“23. An explanation is appended to a section to bring out the true meaning of the words contained in the section. It is a part and parcel of the enactment. While construing an explanation, one has to see whether it is in line with the main section, so as to promote the object of that section. Sometimes, an explanation is added to include something within or to exclude something from the ambit of the main enactment or the connotation of some word occurring in it. An explanation, normally, should be read so as to harmonize with and clear up any ambiguity in the main section and should not be so construed as to widen the ambit of the section. It is also possible that an explanation may have been added in a declaratory form to retrospectively clarify a doubtful point in law and by way of abundant caution.”

It was submitted that exemption can only be claimed on the profits of the firm, and since the assesses who were new partners were not to bear any responsibility on the losses so incurred by the Firm amounting to Rs. 20,17,79,738/- (that was solely borne by existing partners), while claiming exemption under Sec. 10(2A), as shown from the Explanation, it is the positive profit of the firm i.e. 24% of Rs. 20,20,377,12 (being of Rs. 48489051/-) that shall rightly be eligible for exemption- as against computing profit sharing percentage from the gross profit shown at the end of the F.Y. (that comprises of both profit and loss). It was submitted that the claim of the Assessees is in accordance with law and only after considering his total gross income from various sources including his share in the profits of the firm (which are to be excluded from the gross income vide Sec.l0(2A) that the taxable income has been arrived at, showing that there exists no under assessment of income as suggested by the Pr.CIT

22. It was further submitted that the view taken by the AO was a possible view and just because the Pr.CIT has a different view, jurisdiction u/s 263 of the Act cannot be invoked. In this regard our attention was drawn to the decision of the Honorable Supreme Court in the case of Malabar Industries vs CIT 243 ITR 23 (SC). Our attention was also drawn to the decision of the Honorable Delhi High Court in the case of CIT. Delhi IV v. International Travel House, [2010] 194 taxman 324 wherein the Honorable Delhi High Court on exercise of powers u/s.263 of the Act held as follows:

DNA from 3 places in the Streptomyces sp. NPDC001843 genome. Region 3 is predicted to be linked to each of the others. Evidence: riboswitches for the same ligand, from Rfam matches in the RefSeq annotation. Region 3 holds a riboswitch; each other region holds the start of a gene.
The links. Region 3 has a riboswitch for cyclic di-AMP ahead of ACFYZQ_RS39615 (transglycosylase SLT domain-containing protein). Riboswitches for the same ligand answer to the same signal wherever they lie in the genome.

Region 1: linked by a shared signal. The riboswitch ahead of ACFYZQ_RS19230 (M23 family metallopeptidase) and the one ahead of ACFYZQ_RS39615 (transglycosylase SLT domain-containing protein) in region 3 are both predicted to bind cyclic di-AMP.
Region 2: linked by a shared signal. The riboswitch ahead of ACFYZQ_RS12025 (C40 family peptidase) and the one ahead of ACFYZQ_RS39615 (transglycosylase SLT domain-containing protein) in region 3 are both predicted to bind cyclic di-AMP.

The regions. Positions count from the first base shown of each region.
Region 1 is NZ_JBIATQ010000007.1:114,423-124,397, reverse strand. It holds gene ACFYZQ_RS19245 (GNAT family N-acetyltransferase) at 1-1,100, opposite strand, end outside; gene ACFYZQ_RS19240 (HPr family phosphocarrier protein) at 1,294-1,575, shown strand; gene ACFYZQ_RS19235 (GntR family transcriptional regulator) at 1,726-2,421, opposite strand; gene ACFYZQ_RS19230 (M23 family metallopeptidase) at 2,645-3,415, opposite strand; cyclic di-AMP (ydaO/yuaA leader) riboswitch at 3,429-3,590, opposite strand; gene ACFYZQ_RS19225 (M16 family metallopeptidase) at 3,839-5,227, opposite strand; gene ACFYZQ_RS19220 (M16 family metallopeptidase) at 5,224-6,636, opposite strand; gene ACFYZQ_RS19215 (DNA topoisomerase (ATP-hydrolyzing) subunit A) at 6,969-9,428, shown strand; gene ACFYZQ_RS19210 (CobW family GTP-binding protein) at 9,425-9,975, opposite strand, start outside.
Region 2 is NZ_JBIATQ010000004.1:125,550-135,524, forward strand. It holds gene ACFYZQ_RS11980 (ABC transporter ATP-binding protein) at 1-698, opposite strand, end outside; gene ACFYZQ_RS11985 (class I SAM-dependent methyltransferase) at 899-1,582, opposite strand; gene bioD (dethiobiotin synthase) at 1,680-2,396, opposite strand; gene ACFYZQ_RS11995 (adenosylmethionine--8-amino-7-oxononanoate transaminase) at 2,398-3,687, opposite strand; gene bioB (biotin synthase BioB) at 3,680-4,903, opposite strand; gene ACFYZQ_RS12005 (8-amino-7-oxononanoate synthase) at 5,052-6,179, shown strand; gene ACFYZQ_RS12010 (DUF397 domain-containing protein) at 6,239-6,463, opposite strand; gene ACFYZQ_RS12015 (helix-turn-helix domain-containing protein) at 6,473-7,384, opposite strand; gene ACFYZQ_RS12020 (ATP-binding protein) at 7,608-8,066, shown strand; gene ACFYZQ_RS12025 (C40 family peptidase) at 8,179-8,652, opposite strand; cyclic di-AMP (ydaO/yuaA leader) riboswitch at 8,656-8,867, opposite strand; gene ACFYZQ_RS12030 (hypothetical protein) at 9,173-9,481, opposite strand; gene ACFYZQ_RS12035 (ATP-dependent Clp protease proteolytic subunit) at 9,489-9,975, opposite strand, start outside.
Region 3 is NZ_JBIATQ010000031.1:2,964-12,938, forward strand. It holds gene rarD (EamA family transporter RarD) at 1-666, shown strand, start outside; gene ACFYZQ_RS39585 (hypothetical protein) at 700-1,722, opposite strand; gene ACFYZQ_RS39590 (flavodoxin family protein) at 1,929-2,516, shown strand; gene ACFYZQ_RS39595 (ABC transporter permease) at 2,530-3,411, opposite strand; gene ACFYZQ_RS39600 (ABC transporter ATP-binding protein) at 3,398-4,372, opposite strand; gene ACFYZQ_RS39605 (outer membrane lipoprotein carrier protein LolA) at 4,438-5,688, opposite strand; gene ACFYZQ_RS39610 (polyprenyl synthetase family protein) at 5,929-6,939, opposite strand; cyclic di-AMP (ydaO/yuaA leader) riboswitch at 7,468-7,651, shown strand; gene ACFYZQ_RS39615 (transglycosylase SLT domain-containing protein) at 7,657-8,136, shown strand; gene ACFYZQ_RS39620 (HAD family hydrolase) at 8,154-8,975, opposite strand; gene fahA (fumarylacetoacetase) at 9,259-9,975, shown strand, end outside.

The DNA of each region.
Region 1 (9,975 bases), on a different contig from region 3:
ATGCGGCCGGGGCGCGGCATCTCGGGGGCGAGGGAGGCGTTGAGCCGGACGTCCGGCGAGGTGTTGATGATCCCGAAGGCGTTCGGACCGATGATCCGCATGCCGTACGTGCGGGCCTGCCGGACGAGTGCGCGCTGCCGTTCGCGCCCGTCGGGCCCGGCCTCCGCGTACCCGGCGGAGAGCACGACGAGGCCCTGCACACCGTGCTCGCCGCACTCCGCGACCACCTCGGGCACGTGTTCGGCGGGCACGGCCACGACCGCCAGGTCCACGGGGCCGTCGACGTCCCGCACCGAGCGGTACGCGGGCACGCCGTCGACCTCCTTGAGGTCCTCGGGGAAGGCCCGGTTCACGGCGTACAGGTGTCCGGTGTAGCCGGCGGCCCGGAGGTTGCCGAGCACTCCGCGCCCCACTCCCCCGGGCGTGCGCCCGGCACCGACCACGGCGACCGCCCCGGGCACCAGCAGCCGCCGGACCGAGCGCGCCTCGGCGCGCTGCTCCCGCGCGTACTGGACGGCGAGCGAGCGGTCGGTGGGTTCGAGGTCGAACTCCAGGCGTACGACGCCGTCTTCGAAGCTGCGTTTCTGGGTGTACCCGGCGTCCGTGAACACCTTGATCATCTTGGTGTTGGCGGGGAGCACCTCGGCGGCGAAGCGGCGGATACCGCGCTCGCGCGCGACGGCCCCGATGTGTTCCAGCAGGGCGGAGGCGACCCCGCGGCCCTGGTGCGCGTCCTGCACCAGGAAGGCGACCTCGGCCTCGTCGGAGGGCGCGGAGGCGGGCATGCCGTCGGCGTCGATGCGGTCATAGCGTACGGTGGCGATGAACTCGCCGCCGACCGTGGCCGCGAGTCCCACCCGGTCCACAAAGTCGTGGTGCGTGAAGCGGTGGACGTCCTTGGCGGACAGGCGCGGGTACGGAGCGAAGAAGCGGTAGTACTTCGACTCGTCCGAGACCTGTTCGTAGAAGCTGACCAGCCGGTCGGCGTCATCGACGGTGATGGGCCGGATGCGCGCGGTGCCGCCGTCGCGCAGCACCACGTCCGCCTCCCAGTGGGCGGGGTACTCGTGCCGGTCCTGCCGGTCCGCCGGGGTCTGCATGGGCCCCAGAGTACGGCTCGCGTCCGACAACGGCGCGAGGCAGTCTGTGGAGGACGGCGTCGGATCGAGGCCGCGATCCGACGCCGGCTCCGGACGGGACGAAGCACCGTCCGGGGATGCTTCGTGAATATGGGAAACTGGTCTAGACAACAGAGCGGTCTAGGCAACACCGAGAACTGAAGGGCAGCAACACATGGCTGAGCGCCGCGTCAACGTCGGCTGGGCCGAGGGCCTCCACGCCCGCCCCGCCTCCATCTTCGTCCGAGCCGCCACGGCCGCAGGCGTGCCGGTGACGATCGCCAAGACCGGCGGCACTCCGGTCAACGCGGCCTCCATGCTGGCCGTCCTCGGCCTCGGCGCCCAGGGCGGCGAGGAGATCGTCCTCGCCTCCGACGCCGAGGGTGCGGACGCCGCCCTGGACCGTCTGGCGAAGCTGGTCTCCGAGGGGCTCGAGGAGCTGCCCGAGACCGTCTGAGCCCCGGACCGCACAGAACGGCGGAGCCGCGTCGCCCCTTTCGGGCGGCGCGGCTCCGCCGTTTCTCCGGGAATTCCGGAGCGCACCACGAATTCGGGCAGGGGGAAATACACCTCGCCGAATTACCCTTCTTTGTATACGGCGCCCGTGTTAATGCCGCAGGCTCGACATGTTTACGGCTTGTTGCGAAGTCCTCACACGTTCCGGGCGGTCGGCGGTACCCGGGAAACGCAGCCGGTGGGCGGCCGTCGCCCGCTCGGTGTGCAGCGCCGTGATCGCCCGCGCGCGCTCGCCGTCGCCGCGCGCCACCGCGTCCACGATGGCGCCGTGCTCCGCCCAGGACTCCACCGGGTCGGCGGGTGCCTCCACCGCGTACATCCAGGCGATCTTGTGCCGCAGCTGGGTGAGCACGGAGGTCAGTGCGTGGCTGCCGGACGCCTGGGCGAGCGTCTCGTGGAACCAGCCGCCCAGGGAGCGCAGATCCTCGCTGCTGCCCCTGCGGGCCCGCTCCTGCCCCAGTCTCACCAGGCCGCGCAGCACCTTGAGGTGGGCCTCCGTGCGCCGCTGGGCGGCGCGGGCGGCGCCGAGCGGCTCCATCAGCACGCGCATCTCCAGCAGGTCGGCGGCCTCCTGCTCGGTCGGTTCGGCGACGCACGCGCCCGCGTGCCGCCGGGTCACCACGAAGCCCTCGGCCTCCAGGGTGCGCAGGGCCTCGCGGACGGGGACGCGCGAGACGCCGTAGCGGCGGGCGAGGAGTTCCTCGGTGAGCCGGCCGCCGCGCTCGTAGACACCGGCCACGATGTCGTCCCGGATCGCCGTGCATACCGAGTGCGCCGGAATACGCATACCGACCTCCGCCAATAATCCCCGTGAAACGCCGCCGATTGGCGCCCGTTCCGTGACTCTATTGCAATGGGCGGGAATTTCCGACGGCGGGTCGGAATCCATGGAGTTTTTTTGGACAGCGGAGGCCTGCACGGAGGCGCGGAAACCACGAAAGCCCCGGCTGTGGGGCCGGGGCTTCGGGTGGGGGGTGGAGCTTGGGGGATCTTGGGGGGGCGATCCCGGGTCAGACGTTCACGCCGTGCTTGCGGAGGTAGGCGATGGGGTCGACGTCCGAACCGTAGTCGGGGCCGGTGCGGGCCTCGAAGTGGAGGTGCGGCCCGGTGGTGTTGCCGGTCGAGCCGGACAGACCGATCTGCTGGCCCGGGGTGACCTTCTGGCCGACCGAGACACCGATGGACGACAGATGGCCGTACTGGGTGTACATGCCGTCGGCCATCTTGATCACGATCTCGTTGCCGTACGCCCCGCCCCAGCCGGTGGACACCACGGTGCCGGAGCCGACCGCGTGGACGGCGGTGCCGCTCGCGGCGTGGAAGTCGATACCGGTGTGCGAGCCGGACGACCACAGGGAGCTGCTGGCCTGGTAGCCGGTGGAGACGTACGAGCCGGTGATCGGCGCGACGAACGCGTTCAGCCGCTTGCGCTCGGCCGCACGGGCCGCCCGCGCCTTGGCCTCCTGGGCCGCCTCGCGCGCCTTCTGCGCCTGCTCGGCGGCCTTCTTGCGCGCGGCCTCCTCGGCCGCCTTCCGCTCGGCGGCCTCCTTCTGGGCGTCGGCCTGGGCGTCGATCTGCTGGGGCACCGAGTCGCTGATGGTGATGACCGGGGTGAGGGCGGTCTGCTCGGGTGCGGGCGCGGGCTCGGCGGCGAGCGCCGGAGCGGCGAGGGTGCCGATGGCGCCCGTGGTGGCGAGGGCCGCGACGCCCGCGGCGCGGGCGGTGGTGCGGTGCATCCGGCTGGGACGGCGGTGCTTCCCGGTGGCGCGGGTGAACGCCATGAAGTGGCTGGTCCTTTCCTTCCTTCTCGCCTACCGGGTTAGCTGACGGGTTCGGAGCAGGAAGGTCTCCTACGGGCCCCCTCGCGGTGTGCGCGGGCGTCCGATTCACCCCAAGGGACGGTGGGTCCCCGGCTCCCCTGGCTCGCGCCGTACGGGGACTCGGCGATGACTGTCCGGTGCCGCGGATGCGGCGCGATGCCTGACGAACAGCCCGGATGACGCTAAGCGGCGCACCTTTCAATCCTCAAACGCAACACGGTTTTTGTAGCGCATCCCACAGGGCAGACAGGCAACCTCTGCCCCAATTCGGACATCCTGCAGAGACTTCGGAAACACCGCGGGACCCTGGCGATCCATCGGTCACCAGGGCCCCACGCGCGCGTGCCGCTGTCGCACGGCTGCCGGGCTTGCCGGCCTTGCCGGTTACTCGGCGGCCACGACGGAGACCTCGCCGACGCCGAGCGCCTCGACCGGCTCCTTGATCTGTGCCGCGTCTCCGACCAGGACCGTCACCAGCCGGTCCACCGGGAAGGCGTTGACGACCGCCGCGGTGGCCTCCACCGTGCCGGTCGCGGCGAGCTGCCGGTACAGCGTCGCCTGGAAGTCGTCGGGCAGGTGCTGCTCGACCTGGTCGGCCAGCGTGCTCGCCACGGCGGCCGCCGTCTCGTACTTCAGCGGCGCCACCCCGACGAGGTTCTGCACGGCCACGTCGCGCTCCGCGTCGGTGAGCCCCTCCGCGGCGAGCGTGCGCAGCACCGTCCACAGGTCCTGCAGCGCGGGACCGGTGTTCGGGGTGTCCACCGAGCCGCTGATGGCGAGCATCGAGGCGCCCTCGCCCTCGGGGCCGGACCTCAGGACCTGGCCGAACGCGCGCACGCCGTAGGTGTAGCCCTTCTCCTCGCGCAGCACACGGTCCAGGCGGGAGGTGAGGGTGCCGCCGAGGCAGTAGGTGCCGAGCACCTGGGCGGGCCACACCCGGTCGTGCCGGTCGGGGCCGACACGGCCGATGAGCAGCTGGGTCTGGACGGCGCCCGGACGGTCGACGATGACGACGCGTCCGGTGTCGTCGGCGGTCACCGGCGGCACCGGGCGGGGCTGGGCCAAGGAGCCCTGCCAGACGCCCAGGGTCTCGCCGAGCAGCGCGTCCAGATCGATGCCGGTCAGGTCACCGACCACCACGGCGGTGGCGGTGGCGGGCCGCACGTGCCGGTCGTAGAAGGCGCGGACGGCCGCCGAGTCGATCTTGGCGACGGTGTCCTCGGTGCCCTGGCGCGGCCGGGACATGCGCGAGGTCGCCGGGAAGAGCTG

“13. It has to be kept in mind that while exercising power under section 263 of the Act, the Commissioner has to be satisfied that the order is prejudicial to the interest of the revenue and there are materials available on record which require the Commissioner to satisfy him in a prima facie manner that the order is not only prejudicial to the interest of the revenue but also erroneous in nature. In the absence of any of the factors being satisfied, he does not assume jurisdiction to initiate a suo motu power of revision. The exercise of such a power is dependent on the conditions precedent being satisfied. The Commissioner does not have unfettered power to initiate proceeding by revision, re-examining the matter and directing fresh on his own whim for change or having a different view. He has been conferred with a quasi-judicial power and the same is hedged with limitation and, therefore, it has to be exercised within the parameters of the provision. When the Commissioner is himself not able to form an opinion, he cannot direct another inquiry by the Assessing Officer under section 263 of the Act.

In this context, we may refer to the decision in Gabriel India Ltd. ‘s case (supra) wherein the Commissioner, after scrutiny of the order of the Income-tax Officer, found that the order did not disclose application of mind and despite examining the matter at length and hearing the assessee could not come to a definite conclusion that the expenditure was not revenue expenditure but expenditure of capital nature. He referred the matter back to the Income-tax Officer to examine the same and to decide afresh. The said action of the Commissioner was not approved by the Tribunal. In that background, the High Court of Bombay expressed the view as follows: